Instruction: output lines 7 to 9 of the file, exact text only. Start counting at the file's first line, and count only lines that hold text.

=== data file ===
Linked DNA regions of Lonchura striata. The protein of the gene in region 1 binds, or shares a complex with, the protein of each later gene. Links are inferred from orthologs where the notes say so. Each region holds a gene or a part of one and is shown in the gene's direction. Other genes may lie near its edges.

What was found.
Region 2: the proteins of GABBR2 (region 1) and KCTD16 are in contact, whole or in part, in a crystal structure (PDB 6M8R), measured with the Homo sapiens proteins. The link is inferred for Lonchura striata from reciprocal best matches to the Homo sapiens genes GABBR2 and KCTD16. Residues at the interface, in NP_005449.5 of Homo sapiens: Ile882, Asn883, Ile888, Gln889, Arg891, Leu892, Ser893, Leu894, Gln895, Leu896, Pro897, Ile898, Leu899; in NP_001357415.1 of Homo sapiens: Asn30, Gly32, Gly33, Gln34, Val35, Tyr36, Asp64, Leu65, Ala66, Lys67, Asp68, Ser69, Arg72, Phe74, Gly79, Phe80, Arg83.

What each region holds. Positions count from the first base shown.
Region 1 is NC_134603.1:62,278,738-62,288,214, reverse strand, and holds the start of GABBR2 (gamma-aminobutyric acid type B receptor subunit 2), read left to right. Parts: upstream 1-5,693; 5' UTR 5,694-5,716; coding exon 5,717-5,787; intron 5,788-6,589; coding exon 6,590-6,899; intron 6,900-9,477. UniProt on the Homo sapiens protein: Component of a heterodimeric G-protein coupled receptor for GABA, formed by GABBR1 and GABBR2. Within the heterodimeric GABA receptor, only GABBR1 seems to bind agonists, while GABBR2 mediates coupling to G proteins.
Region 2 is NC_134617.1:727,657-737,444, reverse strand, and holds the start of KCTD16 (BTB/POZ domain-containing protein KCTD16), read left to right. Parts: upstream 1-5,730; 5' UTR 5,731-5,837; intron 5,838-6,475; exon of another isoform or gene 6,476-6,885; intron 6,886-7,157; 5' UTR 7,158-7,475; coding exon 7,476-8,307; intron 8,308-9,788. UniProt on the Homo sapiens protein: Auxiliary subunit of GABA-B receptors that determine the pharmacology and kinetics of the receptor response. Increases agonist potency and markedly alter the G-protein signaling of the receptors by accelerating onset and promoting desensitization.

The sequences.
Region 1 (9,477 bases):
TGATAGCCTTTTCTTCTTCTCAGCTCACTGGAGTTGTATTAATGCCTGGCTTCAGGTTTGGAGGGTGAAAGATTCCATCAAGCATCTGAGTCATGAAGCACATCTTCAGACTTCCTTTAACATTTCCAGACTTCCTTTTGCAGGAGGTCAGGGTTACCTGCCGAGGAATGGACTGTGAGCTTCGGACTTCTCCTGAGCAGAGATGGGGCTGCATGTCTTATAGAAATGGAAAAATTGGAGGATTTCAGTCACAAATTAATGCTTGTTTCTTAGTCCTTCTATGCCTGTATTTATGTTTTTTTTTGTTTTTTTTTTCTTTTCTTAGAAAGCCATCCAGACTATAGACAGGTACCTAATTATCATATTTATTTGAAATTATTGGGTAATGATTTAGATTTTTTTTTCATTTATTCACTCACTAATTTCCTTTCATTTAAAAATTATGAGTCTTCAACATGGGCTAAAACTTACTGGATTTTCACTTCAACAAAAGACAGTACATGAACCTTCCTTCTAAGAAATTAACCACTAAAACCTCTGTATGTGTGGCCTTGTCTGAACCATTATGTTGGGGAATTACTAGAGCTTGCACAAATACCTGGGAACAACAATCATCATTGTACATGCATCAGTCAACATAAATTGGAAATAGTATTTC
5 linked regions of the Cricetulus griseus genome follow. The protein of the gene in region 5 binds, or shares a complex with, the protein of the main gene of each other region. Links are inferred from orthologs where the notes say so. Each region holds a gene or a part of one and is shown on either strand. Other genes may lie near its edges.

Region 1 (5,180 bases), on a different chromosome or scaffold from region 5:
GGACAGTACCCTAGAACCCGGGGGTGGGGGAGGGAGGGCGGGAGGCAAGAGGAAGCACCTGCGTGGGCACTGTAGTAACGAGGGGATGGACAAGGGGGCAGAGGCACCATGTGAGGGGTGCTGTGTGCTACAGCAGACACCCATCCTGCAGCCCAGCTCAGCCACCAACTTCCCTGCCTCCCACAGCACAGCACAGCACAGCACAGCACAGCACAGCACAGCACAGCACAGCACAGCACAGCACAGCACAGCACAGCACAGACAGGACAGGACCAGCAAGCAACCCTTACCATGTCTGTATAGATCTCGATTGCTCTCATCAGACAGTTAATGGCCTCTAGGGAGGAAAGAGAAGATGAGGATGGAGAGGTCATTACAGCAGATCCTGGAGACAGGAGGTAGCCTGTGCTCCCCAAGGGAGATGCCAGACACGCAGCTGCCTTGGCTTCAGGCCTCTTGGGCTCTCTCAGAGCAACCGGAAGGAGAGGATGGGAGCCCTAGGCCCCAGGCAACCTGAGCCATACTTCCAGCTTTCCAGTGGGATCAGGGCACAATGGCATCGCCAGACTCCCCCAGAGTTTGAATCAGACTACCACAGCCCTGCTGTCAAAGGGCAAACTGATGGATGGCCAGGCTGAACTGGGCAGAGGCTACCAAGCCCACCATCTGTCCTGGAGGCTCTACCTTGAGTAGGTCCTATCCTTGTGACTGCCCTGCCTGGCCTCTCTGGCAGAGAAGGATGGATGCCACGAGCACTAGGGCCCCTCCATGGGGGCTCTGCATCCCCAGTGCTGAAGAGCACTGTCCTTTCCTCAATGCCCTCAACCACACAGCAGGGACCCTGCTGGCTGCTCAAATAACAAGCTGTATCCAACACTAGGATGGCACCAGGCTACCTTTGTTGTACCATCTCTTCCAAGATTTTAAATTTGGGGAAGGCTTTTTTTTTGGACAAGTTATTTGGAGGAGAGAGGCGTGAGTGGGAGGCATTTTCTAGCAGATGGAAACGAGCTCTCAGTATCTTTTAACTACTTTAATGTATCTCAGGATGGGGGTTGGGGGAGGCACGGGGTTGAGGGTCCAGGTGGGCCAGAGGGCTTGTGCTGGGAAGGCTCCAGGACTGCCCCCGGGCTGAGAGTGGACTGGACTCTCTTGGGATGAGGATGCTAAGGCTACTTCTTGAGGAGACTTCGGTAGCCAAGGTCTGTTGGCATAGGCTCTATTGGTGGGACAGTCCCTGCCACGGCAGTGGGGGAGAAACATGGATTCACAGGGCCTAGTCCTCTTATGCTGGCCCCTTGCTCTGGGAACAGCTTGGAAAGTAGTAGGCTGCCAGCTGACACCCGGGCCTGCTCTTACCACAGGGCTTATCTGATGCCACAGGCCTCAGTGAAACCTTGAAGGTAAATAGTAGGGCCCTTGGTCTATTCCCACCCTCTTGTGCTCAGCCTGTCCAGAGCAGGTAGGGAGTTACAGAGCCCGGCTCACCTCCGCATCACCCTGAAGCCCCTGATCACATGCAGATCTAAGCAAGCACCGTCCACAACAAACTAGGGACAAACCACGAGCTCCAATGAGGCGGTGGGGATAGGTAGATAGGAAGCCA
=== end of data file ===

The sequences.
Region 1 (9,477 bases):
TGATAGCCTTTTCTTCTTCTCAGCTCACTGGAGTTGTATTAATGCCTGGCTTCAGGTTTGGAGGGTGAAAGATTCCATCAAGCATCTGAGTCATGAAGCACATCTTCAGACTTCCTTTAACATTTCCAGACTTCCTTTTGCAGGAGGTCAGGGTTACCTGCCGAGGAATGGACTGTGAGCTTCGGACTTCTCCTGAGCAGAGATGGGGCTGCATGTCTTATAGAAATGGAAAAATTGGAGGATTTCAGTCACAAATTAATGCTTGTTTCTTAGTCCTTCTATGCCTGTATTTATGTTTTTTTTTGTTTTTTTTTTCTTTTCTTAGAAAGCCATCCAGACTATAGACAGGTACCTAATTATCATATTTATTTGAAATTATTGGGTAATGATTTAGATTTTTTTTTCATTTATTCACTCACTAATTTCCTTTCATTTAAAAATTATGAGTCTTCAACATGGGCTAAAACTTACTGGATTTTCACTTCAACAAAAGACAGTACATGAACCTTCCTTCTAAGAAATTAACCACTAAAACCTCTGTATGTGTGGCCTTGTCTGAACCATTATGTTGGGGAATTACTAGAGCTTGCACAAATACCTGGGAACAACAATCATCATTGTACATGCATCAGTCAACATAAATTGGAAATAGTATTTC